The legislation that gave birth to the Truth and Reconciliation Commission provides for the possibility of amnesty to the perpetrators of certain crimes and delicts. It also provides for the possibility of reparations to the victims of apartheid who suffered as a result of their human rights being grossly violated. The problem with the legislation is that it is only competent to deal with matters falling within its ambit, but there are numerous issues that still need to be addressed which clearly fall outside of it. One might be tempted to say that such issues falling beyond the scope of the TRC mandate should then be dealt with according to the ordinary principles governing the legal relationship between those who suffer a loss and those that cause their loss. But the difficulty is that the unjust benefits and wrongful burdens imposed and facilitated by apartheid are effectively passed on from generation to generation. The descendants of apartheid’s victims continue to suffer a grave disadvantage. And in addition to this it is not only the actual perpetrators of the abuses that have benefited from apartheid but also later generations of white South Africans and corporations who continue to enjoy unequal advantage to springboard themselves ahead of black competitors who are still, for the most part, shackled by the disadvantage of apartheid. Whilst the state has made significant efforts to address the imbalance in society, and in the process accepted a tremendous burden, no meaningful effort has yet come from civil society and the unjust profiteers of the apartheid system. In this paper, we have attempted to confront some of these difficult issues. This article explores the possibility of converting the moral justification that seeks to hold these unjust profiteers liable into legal argument:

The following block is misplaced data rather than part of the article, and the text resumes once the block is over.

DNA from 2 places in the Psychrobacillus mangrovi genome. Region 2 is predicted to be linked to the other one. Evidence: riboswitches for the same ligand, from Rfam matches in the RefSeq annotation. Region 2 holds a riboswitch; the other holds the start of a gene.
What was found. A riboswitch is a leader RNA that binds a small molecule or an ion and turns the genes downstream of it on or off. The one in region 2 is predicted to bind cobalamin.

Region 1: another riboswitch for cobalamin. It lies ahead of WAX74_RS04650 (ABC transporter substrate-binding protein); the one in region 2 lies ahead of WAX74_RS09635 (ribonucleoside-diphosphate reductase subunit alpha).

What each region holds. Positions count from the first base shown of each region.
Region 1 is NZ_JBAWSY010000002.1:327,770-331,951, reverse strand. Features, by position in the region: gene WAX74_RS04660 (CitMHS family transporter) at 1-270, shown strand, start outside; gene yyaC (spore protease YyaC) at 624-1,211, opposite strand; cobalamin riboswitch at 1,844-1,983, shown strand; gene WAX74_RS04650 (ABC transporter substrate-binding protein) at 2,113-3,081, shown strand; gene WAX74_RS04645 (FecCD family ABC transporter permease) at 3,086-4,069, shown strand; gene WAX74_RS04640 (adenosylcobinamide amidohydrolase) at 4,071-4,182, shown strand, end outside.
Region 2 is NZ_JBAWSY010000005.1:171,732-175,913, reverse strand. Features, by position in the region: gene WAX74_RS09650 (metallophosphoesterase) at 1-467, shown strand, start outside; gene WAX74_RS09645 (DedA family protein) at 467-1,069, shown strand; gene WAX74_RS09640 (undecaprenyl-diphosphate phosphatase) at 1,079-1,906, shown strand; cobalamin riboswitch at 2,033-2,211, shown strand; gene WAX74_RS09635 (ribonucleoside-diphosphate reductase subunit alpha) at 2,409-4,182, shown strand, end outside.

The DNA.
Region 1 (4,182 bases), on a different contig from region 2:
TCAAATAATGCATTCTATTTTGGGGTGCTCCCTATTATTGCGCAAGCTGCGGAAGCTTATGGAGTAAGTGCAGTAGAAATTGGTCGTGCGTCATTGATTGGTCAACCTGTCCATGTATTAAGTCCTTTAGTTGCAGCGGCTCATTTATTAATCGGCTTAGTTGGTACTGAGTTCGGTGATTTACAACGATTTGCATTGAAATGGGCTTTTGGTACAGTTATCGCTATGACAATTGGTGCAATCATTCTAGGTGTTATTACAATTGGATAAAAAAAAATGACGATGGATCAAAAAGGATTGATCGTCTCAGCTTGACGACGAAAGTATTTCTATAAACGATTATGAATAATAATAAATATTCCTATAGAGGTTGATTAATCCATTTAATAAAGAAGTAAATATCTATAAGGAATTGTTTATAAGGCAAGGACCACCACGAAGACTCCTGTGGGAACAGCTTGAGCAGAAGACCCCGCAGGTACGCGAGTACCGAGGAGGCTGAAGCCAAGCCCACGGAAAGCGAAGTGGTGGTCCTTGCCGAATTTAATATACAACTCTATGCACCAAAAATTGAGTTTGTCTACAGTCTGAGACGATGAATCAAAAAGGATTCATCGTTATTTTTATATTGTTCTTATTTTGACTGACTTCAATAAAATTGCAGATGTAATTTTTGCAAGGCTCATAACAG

- “They were conquerors — nothing to boast of, when you have it, since your strength is just an accident arising from the weakness of others. They grabbed what they could get for the sake of what was to be got. It was robbery with violence, aggravated murder on a grand scale” (From Conrad’s Heart of Darkness). “The United Party comes and whines ‘the constitution’. Anyone listening would think that the constitution was of greater importance to them than the maintenance of white civilization in our country” (Loubscher, National Party MP, 1952).
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Nelson Mandela Metropolitan University
Roederer, Christopher J. and Hopkins, Kevin, "Justice for Perpetrators and Victims of Apartheid Who Fall Outside the Scope of the Truth and Reconciliation Commission’s Mandate" (2002). School of Law Faculty Publications. 40.